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Thread: hdv editing

  1. #1

    Smile hdv editing

    hi there,

    im thinking of buying a hdv camera, maybe sony a1 - but dont really understand the whole hdv editing thing. i have adobe premiere pro 2.

    i have a pc that is windows xp, intel pentium 4 CPU 3GHZ, 1GB RAM, 150GB Hard drive. i am thinking about getting an external second hard drive, but dont know what sort to get (usb or firewire) and how many GB i need?

    also, how long does a hdv tape record for? is it 1 hour like a standard mini dv tape?

    with my pc what would i need to upgrade to edit HDV footage? and once i have the footage can i write it to dvd? or will that make the quality the same as normal mini dv? i dont really understand how it all works

    any advice or help would be great

  2. #2
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    First thing... why do you want an hvd camera, sounds to me like you would be better off with a decent sd camera. If you are mainly going to make dvds then the quality you get is vastly less than hdv and slightly less than sd, ie an ordinary dv camera.

    If you have a 'hd ready' telly you can realise the quality by recording what you edit back to the tape and watching off the camera. Remember hdv is still quite a young technology and untill we can make and view hd dvd discs it may be hard to justify for many, you may find you rarely get anything out of the hvd bit of your camera.

    I should think your pc is fast enough to edit hdv, just... I think dual core is generally reccomended for hdv editing.

    There again all hdv cameras are very good sd cameras too so I suppose you cant really lose.

  3. #3

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    i want a camera that does hdv cos in a couple of years time when technology gets better and IF hd becomes the norm i dont wanna have to buy another camera!

    i got an hd ready tv, so could watch it through the camera on my tele. but when hd dvd's come about surely i could put my footage on them couldnt i?

    does the speed of your computer reflect the quality of the finished film or just the speed that it does anything?

  4. #4
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    Yes, once we all have the hardware / software required we will all no doubt be gleefully turning out hd dvd discs - once we can afford all the stuff.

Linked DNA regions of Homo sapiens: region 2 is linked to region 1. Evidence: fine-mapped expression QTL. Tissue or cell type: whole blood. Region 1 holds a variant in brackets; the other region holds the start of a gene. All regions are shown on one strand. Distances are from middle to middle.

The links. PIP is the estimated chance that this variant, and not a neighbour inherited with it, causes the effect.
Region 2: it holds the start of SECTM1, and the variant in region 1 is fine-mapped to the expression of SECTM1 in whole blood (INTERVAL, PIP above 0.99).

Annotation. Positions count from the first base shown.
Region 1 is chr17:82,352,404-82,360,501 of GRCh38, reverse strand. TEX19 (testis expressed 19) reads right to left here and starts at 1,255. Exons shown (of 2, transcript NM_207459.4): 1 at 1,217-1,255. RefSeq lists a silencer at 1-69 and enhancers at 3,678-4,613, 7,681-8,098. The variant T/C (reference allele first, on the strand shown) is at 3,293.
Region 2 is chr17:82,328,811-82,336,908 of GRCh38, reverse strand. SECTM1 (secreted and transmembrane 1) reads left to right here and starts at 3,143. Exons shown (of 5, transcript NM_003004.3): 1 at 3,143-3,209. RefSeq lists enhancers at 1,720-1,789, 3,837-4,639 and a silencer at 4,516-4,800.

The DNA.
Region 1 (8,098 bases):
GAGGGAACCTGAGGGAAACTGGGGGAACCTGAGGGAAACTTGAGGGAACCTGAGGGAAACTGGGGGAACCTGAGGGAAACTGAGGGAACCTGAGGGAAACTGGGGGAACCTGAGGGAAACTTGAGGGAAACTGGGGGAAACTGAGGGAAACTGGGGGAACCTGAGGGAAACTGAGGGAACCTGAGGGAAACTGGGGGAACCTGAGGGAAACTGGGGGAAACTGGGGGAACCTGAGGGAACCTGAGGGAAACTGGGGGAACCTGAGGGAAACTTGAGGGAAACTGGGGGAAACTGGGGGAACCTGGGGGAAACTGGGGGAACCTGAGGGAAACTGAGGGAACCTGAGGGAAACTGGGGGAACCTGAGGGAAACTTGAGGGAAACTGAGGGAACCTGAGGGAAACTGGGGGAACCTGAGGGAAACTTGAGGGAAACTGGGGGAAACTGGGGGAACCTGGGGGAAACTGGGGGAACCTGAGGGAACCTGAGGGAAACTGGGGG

I expect it will be a year or two befor prices for writers and media are near current sd prices. I dont think you can even buy a hd dvd writer at present- can you ? Anyone know?

  5. #5
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    HDV is not the same as HD.

    HDV is a compression codec developed to allow 1 hr of hi res video to fit on a 1 hr mini DV tape. Premiere pro 2 will happily edit HDV but anything other than cuts and transitions will be a clunky experience, the PC rescourses required are hi and ppro2 is already a rescourse hog. Your pc will probably require a hefty upgrade if you wish to make it slightly more enjoyable.

    The HDV codec is an MPEG stream that relies on keyframes and a number of frames before and after, if you have drop out when writing to tape then this will last about half a sec as opposed to 1/25 of a second for DV-AVI.

    If you are unable to edit HDV then most HDV cams are switchable, so you could shoot DV until you were able to upgrade the PC.

    As Mark says DVD is slightly lower quality than DV because of the huge compression required to get the video to fit on a disc. If you have a Media center then edited HDV video could be played back through that to an HD ready TV, but these are not true 1080 HD and some will not playback 1080 HD so the video might have to be output to 720 HD for the TV to display it.

    There are a lot of reasons not to go HD/HDV just yet, but there are certainly more options on the way.
    Canon, Edius, Final Cut Studio, Always Progressive, Promotional Video Production

  6. #6
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    If you go to the Adobe premier pro website and click system requirements, you will see the computer specifications.

    With what you said about HDV and not wanting to upgrade, as other have said HDV is young and you will see advances made which will give yo a better quality and other improvments.

    Camera CCD's though currently mainly Cmos in alot of cameras, is going to see a new SCCD3 (model not 3X ccd) which will give alot better quality than is currently available. HD will become alot bigger than its current 1080 line and will proberly move to more like 2500 lines.

    With that said, it could be a few years away and you could always be chasing the next best thing.
    Blue ray is available, but not for domestic DVD players so its a bit of a waste, you will be looking at dual layer to get high quality on to disc, I am not versed with the up and comming disc burning and DVD production software, so you will need to look into that.
    Need Pro Computer advice?

  7. #7
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    Er, sorry,

    The vast majority of cameras use a CCD as a sensor, not a cmos chip, although a few of the newer cameras are sporting cmos.

    DV as a standard started in 1996 and has a lot of life left in it yet. HDV has only just got started and will be around for a long time to come. It is very unlikely that we will see any increase in resoloutions on cameras and nowhere in any reliable sources will you see that suggested except in the far off future.

    HDV will be with us fir a long time to come and equipment purchased now will not become obselete for a long long time.

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